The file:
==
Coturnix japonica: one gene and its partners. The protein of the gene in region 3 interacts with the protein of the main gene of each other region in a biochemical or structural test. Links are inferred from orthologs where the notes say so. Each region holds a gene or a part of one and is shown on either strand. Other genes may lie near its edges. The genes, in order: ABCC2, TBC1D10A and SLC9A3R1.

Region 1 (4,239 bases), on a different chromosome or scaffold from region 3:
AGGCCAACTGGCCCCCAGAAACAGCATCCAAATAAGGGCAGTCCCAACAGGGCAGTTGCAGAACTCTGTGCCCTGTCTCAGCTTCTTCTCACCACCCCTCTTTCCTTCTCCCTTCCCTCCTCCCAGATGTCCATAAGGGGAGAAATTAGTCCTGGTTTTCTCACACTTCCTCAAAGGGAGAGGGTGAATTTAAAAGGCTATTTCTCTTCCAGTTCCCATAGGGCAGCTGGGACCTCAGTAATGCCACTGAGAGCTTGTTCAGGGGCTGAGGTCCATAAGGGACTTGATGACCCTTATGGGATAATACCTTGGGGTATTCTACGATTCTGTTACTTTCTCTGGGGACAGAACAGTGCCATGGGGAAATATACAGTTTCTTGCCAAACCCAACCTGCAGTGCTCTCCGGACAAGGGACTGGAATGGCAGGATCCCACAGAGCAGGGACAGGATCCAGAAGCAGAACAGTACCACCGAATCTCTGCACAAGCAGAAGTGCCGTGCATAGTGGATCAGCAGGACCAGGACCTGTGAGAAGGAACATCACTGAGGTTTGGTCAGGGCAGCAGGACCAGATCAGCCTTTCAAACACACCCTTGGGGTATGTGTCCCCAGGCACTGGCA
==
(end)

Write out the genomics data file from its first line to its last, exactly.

Coturnix japonica: one gene and its partners. The protein of the gene in region 3 interacts with the protein of the main gene of each other region in a biochemical or structural test. Links are inferred from orthologs where the notes say so. Each region holds a gene or a part of one and is shown on either strand. Other genes may lie near its edges. The genes, in order: ABCC2, TBC1D10A and SLC9A3R1.

Region 1 (4,239 bases), on a different chromosome or scaffold from region 3:
AGGCCAACTGGCCCCCAGAAACAGCATCCAAATAAGGGCAGTCCCAACAGGGCAGTTGCAGAACTCTGTGCCCTGTCTCAGCTTCTTCTCACCACCCCTCTTTCCTTCTCCCTTCCCTCCTCCCAGATGTCCATAAGGGGAGAAATTAGTCCTGGTTTTCTCACACTTCCTCAAAGGGAGAGGGTGAATTTAAAAGGCTATTTCTCTTCCAGTTCCCATAGGGCAGCTGGGACCTCAGTAATGCCACTGAGAGCTTGTTCAGGGGCTGAGGTCCATAAGGGACTTGATGACCCTTATGGGATAATACCTTGGGGTATTCTACGATTCTGTTACTTTCTCTGGGGACAGAACAGTGCCATGGGGAAATATACAGTTTCTTGCCAAACCCAACCTGCAGTGCTCTCCGGACAAGGGACTGGAATGGCAGGATCCCACAGAGCAGGGACAGGATCCAGAAGCAGAACAGTACCACCGAATCTCTGCACAAGCAGAAGTGCCGTGCATAGTGGATCAGCAGGACCAGGACCTGTGAGAAGGAACATCACTGAGGTTTGGTCAGGGCAGCAGGACCAGATCAGCCTTTCAAACACACCCTTGGGGTATGTGTCCCCAGGCACTGGCA